A 2012 study of adolescents with PCOS showed that a 12 week holistic yoga program was better for reducing anxiety than a traditional physical exercise program. The teenage girls recruited for this study practiced yoga and meditation for 1 hour per day for 12 weeks, while their study counterparts in the control group participated in a 1 hour daily of traditional exercise (e.g. leg lifts and crunches) and group lectures on healthy diet and lifestyle. Researchers believe that the benefit that yoga had for reducing symptoms of anxiety was both neurological, by reducing activity of the sympathetic (fight-or-flight) nervous system, as well as psychological by enhancing mindfulness and stress resilience.

This same group of teenage girls with PCOS was also seen to have better glucose metabolism, measured by fasting insulin and fasting glucose, and lower cholesterol levels than their counterparts in traditional exercise programs.

About the author:

Hello, I’m Miranda Marti, ND, LAc, a body positive naturopathic physician and acupuncturist specializing in the holistic treatment of PCOS. I started doing yoga to support my stress resilience and stabilize my neck and back muscles to help alleviate my migraine headaches. What began as a very goal-oriented experiment (wildly successful, btw) with yoga has blossomed into a regular, self-sustaining practice.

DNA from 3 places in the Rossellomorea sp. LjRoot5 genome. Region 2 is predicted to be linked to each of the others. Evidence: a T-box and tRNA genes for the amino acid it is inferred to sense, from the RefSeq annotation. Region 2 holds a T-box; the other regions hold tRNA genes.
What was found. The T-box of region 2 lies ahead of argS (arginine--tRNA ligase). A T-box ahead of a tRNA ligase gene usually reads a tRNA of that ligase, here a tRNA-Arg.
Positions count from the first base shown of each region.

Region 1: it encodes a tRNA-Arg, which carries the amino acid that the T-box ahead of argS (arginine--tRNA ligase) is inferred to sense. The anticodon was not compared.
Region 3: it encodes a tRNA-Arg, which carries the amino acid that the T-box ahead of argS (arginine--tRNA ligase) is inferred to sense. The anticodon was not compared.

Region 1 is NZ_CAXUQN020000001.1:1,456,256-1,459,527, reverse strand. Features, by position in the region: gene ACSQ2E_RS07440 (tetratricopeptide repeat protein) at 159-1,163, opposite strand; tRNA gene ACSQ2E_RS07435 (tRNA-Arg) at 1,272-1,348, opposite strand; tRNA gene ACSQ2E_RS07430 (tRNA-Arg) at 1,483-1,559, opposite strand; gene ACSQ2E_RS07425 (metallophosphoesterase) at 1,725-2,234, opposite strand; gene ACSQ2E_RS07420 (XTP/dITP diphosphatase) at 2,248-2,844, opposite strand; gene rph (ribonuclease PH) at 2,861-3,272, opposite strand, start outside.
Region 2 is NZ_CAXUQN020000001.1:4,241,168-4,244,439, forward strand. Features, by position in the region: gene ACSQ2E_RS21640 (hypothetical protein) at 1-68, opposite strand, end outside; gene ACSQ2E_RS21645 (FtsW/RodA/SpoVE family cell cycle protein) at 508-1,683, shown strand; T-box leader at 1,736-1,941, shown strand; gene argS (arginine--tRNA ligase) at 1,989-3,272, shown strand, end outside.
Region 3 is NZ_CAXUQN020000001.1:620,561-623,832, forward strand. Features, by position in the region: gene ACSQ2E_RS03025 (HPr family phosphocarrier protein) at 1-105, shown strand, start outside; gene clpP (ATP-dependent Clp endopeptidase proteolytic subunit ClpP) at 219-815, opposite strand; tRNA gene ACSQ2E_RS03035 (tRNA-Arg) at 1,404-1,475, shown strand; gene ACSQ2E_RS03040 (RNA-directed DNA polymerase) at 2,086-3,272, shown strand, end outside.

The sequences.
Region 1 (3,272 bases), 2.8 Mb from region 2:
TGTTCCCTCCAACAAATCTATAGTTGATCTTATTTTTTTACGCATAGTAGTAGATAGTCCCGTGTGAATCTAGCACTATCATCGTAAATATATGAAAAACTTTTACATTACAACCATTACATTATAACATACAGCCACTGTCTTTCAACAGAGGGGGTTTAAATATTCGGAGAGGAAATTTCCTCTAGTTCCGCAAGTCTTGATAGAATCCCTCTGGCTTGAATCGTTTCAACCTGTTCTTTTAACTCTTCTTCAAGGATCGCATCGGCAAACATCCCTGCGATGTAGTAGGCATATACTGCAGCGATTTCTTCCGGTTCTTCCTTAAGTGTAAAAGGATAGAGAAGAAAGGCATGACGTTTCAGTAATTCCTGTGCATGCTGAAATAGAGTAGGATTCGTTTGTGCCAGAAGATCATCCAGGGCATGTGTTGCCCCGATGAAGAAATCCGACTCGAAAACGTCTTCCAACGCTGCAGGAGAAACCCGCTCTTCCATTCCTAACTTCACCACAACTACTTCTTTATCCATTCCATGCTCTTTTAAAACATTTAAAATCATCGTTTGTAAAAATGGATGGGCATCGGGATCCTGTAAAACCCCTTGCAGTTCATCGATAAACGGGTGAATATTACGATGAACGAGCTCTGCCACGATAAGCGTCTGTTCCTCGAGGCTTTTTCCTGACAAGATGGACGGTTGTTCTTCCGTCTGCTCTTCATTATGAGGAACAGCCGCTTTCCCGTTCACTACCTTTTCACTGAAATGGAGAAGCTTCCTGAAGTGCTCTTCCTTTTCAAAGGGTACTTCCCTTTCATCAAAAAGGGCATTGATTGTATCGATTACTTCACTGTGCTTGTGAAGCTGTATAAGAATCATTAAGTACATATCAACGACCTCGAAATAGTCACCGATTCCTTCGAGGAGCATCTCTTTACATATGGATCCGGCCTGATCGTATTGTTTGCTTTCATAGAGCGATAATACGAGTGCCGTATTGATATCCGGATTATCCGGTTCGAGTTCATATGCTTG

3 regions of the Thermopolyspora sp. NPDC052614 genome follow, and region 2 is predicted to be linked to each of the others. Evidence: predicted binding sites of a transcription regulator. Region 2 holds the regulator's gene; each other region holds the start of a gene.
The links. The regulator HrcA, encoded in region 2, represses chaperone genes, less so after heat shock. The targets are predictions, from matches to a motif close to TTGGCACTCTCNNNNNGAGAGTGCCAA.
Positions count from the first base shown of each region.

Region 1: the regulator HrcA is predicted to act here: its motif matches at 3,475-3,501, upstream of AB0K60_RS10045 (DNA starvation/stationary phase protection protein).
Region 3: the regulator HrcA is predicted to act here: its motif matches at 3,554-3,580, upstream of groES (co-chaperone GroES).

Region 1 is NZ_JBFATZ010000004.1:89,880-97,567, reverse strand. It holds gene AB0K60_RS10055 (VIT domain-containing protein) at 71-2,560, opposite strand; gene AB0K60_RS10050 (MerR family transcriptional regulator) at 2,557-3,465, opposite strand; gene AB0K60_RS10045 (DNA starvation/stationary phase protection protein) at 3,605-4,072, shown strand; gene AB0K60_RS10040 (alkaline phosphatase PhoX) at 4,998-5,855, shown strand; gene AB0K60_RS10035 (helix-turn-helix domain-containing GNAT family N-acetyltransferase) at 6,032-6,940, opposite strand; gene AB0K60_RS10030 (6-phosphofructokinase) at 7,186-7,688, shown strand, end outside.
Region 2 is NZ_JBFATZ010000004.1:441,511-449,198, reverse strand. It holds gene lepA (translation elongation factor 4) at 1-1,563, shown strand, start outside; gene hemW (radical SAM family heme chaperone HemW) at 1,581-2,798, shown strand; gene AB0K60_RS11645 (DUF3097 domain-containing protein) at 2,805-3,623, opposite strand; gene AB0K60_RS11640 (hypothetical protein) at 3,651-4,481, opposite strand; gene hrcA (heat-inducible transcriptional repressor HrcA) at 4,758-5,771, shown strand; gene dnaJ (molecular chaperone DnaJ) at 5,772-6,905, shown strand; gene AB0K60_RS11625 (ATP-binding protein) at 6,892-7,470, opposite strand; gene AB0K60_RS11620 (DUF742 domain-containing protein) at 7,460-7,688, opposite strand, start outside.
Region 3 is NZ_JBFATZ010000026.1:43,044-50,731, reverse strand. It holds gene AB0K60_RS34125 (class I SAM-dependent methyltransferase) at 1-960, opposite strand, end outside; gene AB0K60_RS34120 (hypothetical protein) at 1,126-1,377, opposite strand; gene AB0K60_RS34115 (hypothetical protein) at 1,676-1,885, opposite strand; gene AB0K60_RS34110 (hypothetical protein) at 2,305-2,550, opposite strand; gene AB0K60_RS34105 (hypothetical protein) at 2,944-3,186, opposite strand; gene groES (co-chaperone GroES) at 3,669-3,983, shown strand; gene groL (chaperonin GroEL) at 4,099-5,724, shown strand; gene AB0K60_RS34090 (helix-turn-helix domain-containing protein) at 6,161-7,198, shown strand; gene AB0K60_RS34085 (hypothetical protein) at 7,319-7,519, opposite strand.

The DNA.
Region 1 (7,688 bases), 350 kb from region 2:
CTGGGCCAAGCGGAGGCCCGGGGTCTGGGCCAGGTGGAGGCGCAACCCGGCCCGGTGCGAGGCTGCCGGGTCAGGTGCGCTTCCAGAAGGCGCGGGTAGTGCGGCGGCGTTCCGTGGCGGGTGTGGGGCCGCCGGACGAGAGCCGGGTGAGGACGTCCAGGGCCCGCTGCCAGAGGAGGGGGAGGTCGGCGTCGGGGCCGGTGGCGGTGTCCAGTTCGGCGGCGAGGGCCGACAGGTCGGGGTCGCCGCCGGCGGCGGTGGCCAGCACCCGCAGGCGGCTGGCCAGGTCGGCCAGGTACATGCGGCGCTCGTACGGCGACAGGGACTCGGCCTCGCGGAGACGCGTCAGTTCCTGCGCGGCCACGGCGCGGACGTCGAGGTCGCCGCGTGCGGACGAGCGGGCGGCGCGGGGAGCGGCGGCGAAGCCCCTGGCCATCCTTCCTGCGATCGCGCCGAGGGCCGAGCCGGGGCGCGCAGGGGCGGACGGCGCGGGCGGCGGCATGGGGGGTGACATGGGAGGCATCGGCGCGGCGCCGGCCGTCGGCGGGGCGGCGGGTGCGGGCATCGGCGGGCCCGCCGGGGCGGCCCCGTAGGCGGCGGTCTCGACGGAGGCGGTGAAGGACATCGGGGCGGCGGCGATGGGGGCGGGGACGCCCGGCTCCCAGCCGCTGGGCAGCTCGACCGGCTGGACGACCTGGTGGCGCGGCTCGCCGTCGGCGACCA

Why Am I So Tired: Movement

From simple lifestyle habits to complex medical problems, why we lack energy can have many causes. In this series, I’m tackling some of the lifestyle factors associated with fatigue that lend themselves to home troubleshooting. This week’s topic is:

Movement: replenishing the energy that stress steals

Stress takes it toll on us in a number of ways, a major one being mental and physical exhaustion. Stress can rob us of the energy we need to do the things we need and want to do, and cause serious health problems such as cardiovascular disease, anxiety and depression.

One of our best ways to reclaim lost energy from stress is through exercise. This is illustrated in a 2015 article published in the peer-reviewed journal BMC Psychiatry. This 18-month study of individuals diagnosed with stress-related exhaustion found that increasing physical activity reduced symptoms of fatigue, burnout and depression .